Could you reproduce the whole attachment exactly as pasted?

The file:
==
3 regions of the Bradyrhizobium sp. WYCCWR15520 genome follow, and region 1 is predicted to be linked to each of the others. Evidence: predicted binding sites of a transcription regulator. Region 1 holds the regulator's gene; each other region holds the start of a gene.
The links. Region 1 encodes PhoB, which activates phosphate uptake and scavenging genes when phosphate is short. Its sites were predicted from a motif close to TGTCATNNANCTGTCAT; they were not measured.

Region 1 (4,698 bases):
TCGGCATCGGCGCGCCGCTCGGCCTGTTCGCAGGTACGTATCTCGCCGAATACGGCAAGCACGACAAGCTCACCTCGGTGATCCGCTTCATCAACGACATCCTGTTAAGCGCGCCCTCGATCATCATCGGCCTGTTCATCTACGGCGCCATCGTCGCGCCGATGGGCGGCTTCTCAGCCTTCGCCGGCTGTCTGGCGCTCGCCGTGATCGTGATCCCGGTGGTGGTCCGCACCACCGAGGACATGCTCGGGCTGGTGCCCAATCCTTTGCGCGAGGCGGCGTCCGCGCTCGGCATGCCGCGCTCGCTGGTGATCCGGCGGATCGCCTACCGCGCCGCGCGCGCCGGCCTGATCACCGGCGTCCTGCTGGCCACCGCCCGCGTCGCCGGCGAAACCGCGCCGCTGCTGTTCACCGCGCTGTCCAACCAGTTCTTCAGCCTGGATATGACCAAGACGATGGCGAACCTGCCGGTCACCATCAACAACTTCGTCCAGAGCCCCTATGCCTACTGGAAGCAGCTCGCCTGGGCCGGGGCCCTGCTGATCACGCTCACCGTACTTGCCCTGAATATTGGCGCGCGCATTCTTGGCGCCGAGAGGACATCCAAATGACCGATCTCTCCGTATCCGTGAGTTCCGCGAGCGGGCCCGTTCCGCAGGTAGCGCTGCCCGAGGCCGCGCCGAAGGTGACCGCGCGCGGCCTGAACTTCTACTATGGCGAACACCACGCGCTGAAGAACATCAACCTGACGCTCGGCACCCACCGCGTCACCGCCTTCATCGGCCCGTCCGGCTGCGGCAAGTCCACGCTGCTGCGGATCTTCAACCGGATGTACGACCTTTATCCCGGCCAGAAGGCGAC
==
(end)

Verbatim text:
3 regions of the Bradyrhizobium sp. WYCCWR15520 genome follow, and region 1 is predicted to be linked to each of the others. Evidence: predicted binding sites of a transcription regulator. Region 1 holds the regulator's gene; each other region holds the start of a gene.
The links. Region 1 encodes PhoB, which activates phosphate uptake and scavenging genes when phosphate is short. Its sites were predicted from a motif close to TGTCATNNANCTGTCAT; they were not measured.

Region 1 (4,698 bases):
TCGGCATCGGCGCGCCGCTCGGCCTGTTCGCAGGTACGTATCTCGCCGAATACGGCAAGCACGACAAGCTCACCTCGGTGATCCGCTTCATCAACGACATCCTGTTAAGCGCGCCCTCGATCATCATCGGCCTGTTCATCTACGGCGCCATCGTCGCGCCGATGGGCGGCTTCTCAGCCTTCGCCGGCTGTCTGGCGCTCGCCGTGATCGTGATCCCGGTGGTGGTCCGCACCACCGAGGACATGCTCGGGCTGGTGCCCAATCCTTTGCGCGAGGCGGCGTCCGCGCTCGGCATGCCGCGCTCGCTGGTGATCCGGCGGATCGCCTACCGCGCCGCGCGCGCCGGCCTGATCACCGGCGTCCTGCTGGCCACCGCCCGCGTCGCCGGCGAAACCGCGCCGCTGCTGTTCACCGCGCTGTCCAACCAGTTCTTCAGCCTGGATATGACCAAGACGATGGCGAACCTGCCGGTCACCATCAACAACTTCGTCCAGAGCCCCTATGCCTACTGGAAGCAGCTCGCCTGGGCCGGGGCCCTGCTGATCACGCTCACCGTACTTGCCCTGAATATTGGCGCGCGCATTCTTGGCGCCGAGAGGACATCCAAATGACCGATCTCTCCGTATCCGTGAGTTCCGCGAGCGGGCCCGTTCCGCAGGTAGCGCTGCCCGAGGCCGCGCCGAAGGTGACCGCGCGCGGCCTGAACTTCTACTATGGCGAACACCACGCGCTGAAGAACATCAACCTGACGCTCGGCACCCACCGCGTCACCGCCTTCATCGGCCCGTCCGGCTGCGGCAAGTCCACGCTGCTGCGGATCTTCAACCGGATGTACGACCTTTATCCCGGCCAGAAGGCGAC